This Sunday I had the pleasure of worshiping with the people of University Lutheran in Cambridge, MA. Here is the sermon I shared.
Acts 7:55-60 (The stoning of Stephen)
1 Peter 2:2-10 (“you are a chosen race, a royal priesthood”)
John 14:1-14 (“I am the way, and the truth, and the life”)
Hello. My name is Lucas Mix and I am a recovering academic.
It’s been 7 years since I last took a degree.
I was working on a PhD at Harvard in evolutionary biology.
About three years into the program, I made a horrifying discovery.
I was not in control of my own productivity.
As hard as I worked,
as many nights as I studied instead of sleeping,
as carefully as I attended to my research,
sometimes I simply couldn’t make progress.
The progress in question
had to do with culturing strains of green non-sulfur bacteria,
filamentous anoxygenic phototrophs,
so that I could isolate their proteins.
After a year, I had almost nothing to show for my work.
We live in a society, particularly here in Cambridge,
where our worth is measured in productivity,
success, money, publications, appointments.
And, though I was doing all I could, I simply could not produce
in the way that I wanted to.
I was afraid of being a failure as an academic,
and having invested so much of my life, my identity,
in the academy,
I was afraid of being a failure as a person.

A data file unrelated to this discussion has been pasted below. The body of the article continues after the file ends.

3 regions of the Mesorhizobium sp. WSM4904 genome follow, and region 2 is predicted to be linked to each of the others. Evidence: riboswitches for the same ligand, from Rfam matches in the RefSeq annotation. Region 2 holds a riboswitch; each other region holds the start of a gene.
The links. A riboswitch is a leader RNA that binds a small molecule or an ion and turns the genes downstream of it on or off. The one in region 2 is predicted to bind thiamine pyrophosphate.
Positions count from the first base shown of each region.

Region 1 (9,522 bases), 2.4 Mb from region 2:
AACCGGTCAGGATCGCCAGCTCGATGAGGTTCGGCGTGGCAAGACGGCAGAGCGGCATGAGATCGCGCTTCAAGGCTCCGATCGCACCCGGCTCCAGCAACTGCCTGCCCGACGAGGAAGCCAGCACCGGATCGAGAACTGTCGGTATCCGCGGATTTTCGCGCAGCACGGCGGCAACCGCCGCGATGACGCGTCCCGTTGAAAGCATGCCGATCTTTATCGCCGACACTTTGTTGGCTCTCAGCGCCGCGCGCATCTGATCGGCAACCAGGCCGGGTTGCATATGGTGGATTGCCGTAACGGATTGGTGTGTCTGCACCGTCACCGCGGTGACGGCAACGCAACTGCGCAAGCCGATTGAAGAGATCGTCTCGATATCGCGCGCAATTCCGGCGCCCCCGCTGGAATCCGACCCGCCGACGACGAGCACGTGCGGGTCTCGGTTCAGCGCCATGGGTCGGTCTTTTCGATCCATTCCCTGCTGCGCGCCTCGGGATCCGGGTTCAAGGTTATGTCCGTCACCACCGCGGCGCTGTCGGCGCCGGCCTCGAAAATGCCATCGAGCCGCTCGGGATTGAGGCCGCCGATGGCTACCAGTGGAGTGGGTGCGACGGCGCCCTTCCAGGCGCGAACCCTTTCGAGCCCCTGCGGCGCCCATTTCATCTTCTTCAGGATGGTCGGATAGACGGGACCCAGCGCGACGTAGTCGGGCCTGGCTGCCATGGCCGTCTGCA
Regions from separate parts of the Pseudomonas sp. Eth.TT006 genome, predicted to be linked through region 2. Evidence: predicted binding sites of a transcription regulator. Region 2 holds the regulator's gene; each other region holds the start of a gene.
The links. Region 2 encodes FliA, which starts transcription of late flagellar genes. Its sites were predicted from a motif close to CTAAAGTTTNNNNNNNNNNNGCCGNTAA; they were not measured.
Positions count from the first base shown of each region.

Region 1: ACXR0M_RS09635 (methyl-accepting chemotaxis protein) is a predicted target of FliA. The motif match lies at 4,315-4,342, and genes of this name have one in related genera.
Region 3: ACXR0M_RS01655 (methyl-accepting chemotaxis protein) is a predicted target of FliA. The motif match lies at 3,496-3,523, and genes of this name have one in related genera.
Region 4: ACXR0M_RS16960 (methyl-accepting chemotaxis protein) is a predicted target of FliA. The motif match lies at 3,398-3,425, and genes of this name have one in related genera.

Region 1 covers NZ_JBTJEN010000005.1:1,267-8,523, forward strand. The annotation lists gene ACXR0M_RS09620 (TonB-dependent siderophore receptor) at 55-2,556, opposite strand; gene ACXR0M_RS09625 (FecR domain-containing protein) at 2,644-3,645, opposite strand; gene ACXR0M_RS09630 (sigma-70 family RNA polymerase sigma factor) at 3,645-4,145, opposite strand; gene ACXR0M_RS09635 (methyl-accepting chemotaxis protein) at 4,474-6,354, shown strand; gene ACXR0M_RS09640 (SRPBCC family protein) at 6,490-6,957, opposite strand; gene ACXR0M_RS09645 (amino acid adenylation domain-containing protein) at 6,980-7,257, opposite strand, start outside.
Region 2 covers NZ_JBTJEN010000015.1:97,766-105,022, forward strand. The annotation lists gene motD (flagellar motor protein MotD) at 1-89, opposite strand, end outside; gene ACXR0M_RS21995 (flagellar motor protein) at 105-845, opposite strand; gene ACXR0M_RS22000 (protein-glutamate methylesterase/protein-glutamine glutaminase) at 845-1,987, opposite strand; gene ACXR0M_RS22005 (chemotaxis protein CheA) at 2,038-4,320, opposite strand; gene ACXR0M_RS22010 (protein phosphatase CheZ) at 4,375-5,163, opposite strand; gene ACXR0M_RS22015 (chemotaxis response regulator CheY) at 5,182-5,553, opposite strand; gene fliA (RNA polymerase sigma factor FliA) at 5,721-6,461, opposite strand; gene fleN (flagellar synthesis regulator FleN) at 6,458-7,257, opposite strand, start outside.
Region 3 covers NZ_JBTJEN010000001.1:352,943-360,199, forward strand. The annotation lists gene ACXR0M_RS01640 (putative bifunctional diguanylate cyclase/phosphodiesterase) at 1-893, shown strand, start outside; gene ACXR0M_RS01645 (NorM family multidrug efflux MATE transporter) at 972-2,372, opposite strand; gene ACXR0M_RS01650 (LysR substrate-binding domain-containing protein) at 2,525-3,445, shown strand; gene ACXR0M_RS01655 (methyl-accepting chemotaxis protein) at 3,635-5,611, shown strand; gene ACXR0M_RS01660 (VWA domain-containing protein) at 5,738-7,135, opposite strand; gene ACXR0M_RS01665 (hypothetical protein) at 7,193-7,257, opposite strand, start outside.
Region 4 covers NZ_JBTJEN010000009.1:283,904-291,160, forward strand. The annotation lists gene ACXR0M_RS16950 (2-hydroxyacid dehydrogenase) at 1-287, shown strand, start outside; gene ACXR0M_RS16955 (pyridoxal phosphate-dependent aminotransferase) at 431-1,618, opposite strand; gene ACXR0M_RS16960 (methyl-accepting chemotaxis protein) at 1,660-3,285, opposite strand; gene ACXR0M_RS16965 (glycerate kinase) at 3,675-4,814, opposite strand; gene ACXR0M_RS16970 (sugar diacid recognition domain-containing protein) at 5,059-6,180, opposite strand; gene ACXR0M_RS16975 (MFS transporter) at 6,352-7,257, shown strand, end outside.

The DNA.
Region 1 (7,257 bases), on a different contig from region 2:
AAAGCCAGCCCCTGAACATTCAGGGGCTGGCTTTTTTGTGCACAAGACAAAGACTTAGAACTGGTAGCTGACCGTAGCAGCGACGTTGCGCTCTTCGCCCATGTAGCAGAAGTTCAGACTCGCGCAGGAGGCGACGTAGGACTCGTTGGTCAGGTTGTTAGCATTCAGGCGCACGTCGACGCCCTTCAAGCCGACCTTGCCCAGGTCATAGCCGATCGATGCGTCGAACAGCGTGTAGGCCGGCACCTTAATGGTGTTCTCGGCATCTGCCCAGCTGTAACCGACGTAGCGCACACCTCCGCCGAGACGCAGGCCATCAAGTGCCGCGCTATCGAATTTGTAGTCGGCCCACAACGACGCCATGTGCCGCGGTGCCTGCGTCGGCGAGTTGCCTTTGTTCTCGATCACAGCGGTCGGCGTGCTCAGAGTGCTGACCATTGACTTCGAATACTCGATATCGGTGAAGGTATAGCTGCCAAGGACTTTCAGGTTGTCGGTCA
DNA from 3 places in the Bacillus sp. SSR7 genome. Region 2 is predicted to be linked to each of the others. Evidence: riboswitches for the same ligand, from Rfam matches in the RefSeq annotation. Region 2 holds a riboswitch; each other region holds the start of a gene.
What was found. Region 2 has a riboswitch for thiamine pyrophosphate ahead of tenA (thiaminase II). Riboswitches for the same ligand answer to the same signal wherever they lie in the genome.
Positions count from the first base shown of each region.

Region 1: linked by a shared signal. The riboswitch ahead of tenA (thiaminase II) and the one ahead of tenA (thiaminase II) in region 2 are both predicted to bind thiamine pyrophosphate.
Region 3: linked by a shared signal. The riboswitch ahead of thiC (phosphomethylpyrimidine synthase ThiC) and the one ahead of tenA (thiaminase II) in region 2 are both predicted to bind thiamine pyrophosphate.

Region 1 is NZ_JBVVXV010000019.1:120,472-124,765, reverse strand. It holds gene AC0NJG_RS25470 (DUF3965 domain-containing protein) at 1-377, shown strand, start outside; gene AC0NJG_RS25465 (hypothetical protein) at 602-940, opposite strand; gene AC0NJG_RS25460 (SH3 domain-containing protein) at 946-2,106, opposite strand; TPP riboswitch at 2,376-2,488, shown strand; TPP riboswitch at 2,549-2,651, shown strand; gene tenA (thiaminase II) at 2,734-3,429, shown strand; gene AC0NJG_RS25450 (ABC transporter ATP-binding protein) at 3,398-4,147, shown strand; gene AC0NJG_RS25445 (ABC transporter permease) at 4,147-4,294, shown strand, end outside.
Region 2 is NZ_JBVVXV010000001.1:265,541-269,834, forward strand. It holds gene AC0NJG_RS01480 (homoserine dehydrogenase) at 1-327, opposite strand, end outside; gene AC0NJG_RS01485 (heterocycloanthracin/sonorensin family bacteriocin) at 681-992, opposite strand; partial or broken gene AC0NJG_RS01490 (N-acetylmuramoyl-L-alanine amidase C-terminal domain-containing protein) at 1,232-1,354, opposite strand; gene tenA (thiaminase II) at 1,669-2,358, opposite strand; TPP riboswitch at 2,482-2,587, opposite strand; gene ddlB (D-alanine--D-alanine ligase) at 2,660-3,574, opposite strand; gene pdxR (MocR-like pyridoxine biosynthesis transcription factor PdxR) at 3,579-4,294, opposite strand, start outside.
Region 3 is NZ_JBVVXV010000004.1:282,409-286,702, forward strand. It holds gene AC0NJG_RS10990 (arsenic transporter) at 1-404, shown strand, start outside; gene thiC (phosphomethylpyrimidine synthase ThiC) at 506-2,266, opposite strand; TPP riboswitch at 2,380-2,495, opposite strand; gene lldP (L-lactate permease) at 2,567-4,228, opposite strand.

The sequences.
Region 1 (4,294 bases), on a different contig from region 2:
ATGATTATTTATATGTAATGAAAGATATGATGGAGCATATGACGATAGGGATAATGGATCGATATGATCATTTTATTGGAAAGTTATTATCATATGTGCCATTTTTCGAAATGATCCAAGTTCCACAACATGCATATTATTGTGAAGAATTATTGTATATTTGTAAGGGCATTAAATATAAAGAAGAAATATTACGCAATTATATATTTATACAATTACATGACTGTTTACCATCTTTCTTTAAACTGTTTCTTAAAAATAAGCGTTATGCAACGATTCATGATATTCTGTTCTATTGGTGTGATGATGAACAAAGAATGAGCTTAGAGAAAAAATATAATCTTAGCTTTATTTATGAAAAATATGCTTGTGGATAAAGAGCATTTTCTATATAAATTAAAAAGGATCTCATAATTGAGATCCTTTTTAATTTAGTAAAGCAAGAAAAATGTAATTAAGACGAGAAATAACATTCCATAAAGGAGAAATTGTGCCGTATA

In retrospect it seems trivial;
at the time it was terrifying.
I had to learn, as an academic, and as a person,
that there would be seasons of growth,
and seasons of stagnation,
times of increase and times of stasis,
even times when things seemed to be going backwards.
Above all, I had to learn that,
though there was always something I could do,
I was not the only one in control of the outcome.
I had to let go.
As heart wrenching as this was for me,
I suspect I can barely imagine the sort of anxiety
Thomas must have felt in today’s Gospel,
my favorite skeptic, pragmatist, and (occasional) pessimist:
“Lord, we do not know where you are going. How can we know the way?”
These are words for a disciple,
words for the foot of the cross,
words for the road,
and I think words for every day.
How are we to make sense of this God, so seemingly in control,
and yet seemingly out of control,
this world so strange and wonderful
and occasionally terrifying.
“Lord, we do not know where you are going. How can we know the way?”
I like to use the words of the twelve steps from alcoholics anonymous.
I have come to believe that in times like this
a Power greater than myself
can restore me to sanity.
I have made a decision to turn my will and my life
over to the care of God
as I, in my limited understanding,
I don’t mean to make light of alcoholism.
I consider myself immeasurably blessed
to be free from chemical addiction.
Still, I see the twelve steps as a terribly useful spiritual practice,
crafted in response to a real problem many of us face,
and applicable to the life of any disciple.
I commend them to you.
We are confronted again and again in our lives
with circumstances beyond our control:
events, communities, challenges
that make us question who we are,
whether we have the power to succeed,
or even just make the world a livable place.
Thomas faced the death of God incarnate.
Paul and Stephen faced persecution
by the religious and civil establishment.
We face war and natural disaster,